Diane is also excited about the possibilities of combining CBL with distance learning.  A DL instructor for over 10 years herself, she wrote a best practices blog last year entitled “Commas Do Matter – Even Virtually!” about her online CBL Website Proofreading Project. Her article  “Proofreading An Unexpected Case for Service-Learning” will be published in the Community Works Journal shortly.

Diane has presented at a variety of conferences.  She presented a workshop entitled "Sustainability through Community-Based Learning" at both the Spring 2015 Conference of the Western Business Educators Association and the Sylvania PT Fall In-Service 2015. She has also presented CBL workshops at the past three PCC conferences.  She currently is preparing to speak about CBL at several local and national Social Justice Conferences.  She will be leading a workshop with Lisa George entitled “Framing Social Justice Education with Service-Learning” at the 2016 Teaching with Purpose Conference on October 14-15, 2016 in Portland.

AmeriCorps VISTA Member

Jessie Ghiglieri, Community-Based Learning Outreach and Engagement Specialist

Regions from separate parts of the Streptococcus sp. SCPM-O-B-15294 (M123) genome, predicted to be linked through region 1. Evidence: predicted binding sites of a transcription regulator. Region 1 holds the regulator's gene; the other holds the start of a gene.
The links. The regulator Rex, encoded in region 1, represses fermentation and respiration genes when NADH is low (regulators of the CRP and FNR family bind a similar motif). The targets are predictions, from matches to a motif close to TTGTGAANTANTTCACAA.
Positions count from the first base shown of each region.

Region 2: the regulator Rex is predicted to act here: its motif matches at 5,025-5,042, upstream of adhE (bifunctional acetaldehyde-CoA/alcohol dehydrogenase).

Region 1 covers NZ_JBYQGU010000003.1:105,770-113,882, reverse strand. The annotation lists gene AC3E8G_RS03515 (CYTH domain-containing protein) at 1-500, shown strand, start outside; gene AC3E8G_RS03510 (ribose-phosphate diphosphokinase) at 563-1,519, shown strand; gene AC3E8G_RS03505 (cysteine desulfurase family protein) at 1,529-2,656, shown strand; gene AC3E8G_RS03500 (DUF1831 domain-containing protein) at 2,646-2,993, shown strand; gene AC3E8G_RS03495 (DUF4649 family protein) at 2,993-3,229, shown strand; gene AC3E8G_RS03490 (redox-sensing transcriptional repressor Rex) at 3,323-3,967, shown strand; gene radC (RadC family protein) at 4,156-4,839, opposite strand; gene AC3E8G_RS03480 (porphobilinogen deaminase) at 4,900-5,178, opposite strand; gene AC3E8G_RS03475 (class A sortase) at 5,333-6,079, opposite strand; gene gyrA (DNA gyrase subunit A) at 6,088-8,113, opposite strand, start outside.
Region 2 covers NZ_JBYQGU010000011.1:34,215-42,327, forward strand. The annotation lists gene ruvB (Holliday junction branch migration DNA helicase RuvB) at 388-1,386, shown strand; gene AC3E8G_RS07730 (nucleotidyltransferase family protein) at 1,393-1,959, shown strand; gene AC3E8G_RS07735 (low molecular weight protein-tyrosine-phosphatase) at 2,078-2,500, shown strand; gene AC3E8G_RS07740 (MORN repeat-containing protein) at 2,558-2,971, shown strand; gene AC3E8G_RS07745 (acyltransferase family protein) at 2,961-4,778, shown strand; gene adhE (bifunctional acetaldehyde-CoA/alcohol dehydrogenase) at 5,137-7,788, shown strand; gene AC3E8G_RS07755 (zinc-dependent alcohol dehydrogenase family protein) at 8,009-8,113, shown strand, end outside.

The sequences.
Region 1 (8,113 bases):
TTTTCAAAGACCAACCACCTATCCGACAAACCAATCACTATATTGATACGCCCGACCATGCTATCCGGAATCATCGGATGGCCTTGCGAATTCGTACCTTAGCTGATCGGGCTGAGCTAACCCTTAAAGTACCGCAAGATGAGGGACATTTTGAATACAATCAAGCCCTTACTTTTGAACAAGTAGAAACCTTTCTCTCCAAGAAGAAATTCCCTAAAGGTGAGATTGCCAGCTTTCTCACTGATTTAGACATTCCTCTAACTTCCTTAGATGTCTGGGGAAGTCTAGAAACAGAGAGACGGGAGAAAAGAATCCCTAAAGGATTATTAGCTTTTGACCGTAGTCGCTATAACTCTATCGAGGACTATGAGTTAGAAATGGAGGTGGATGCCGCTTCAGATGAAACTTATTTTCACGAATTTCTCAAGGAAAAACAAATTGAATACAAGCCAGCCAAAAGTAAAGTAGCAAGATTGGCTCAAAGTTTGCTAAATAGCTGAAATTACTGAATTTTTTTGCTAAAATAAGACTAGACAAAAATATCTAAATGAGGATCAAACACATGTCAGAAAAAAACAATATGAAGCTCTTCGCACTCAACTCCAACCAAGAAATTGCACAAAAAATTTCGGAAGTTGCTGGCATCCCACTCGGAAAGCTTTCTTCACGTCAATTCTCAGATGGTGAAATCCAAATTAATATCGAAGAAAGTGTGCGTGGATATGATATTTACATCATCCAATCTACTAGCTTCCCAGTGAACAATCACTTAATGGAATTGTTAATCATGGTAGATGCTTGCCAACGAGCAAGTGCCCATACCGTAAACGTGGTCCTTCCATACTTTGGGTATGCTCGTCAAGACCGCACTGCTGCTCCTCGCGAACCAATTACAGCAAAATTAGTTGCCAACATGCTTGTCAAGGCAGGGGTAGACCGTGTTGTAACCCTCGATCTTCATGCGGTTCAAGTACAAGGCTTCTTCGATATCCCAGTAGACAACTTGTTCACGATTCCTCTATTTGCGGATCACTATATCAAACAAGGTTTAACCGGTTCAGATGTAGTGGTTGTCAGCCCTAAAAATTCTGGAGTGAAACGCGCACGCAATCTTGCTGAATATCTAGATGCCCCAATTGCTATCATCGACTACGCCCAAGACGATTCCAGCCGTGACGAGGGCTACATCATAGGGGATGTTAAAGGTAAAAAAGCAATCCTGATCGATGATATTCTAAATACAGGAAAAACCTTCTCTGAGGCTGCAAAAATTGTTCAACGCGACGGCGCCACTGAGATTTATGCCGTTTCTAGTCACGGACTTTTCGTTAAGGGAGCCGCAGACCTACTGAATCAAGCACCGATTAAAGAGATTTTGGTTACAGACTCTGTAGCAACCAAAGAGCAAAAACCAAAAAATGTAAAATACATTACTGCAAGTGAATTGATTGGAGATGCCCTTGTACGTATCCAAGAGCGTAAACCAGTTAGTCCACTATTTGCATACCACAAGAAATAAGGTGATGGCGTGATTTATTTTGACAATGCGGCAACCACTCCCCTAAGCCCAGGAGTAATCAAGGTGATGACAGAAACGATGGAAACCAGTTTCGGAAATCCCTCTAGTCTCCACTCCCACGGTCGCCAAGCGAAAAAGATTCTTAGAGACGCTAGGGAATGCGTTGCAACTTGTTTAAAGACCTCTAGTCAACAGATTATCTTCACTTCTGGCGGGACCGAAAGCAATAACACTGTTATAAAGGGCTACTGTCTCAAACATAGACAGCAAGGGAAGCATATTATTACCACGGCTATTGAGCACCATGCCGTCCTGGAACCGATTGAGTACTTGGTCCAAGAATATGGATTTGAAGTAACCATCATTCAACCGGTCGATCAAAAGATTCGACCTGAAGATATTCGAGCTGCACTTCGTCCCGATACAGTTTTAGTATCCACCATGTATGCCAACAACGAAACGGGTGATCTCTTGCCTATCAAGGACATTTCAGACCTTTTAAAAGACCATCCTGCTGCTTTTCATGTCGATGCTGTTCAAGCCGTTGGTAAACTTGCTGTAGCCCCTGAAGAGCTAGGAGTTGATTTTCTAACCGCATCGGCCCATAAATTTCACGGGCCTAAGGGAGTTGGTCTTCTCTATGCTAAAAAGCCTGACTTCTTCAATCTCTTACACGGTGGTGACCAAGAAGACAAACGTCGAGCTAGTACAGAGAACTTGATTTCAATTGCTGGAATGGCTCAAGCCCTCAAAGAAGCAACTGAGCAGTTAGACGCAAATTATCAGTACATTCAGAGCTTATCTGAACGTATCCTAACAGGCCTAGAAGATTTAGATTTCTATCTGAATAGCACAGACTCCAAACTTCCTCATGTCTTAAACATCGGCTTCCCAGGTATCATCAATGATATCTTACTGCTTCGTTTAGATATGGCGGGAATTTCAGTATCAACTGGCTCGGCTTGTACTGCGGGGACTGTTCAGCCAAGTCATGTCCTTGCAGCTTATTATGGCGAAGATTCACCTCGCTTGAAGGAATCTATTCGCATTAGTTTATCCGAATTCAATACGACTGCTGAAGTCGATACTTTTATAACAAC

Jessie GhiglieriJessie Ghiglieri holds a B.A. in Sociology with an emphasis in Community Resource Development and development studies, and a minor in psychology from Washington State University. Her previous VISTA term of service involved developing an orientation program for refugees in SW Washington. She has served her community in several capacities including as a board member and homeless prevention advocate for the Community Action Advisory Board.  And as an advocate for college student with disabilities. She is also a PCC ASPCC Alumni and is excited to be spending her last term of service at PCC.

Jessie is currently completing a year of service through Campus Compact of Oregon’s AmeriCorpsVISTA program. Her primary assignments include:

  • Developing and implementing Community Engagement Advocate Work Study Positions
  • Scaling up the Neighbor to Neighbor Fair (formerly the Community Engagement and Volunteer Fair)
  • Creating video/multimedia content for an online CBL Toolkit
  • Identifying potential funding sources to support, scale up, and sustain CBL outreach and engagement efforts.

CBL is in its second year of this VISTA project focused on student outreach and engagement. The overall goal of the VISTA project is to promote a campus culture of community engagement that highly encourages students, primarily from underserved and lower socioeconomic communities, to access opportunities for early field experiences with non-profit organizations. These experiences will both increase student retention rates and students’ capital in the labor market to be successful throughout their lifetime. As a result of project activities, which will focus on building program capacity, a baseline for student participation in community-based learning will be established.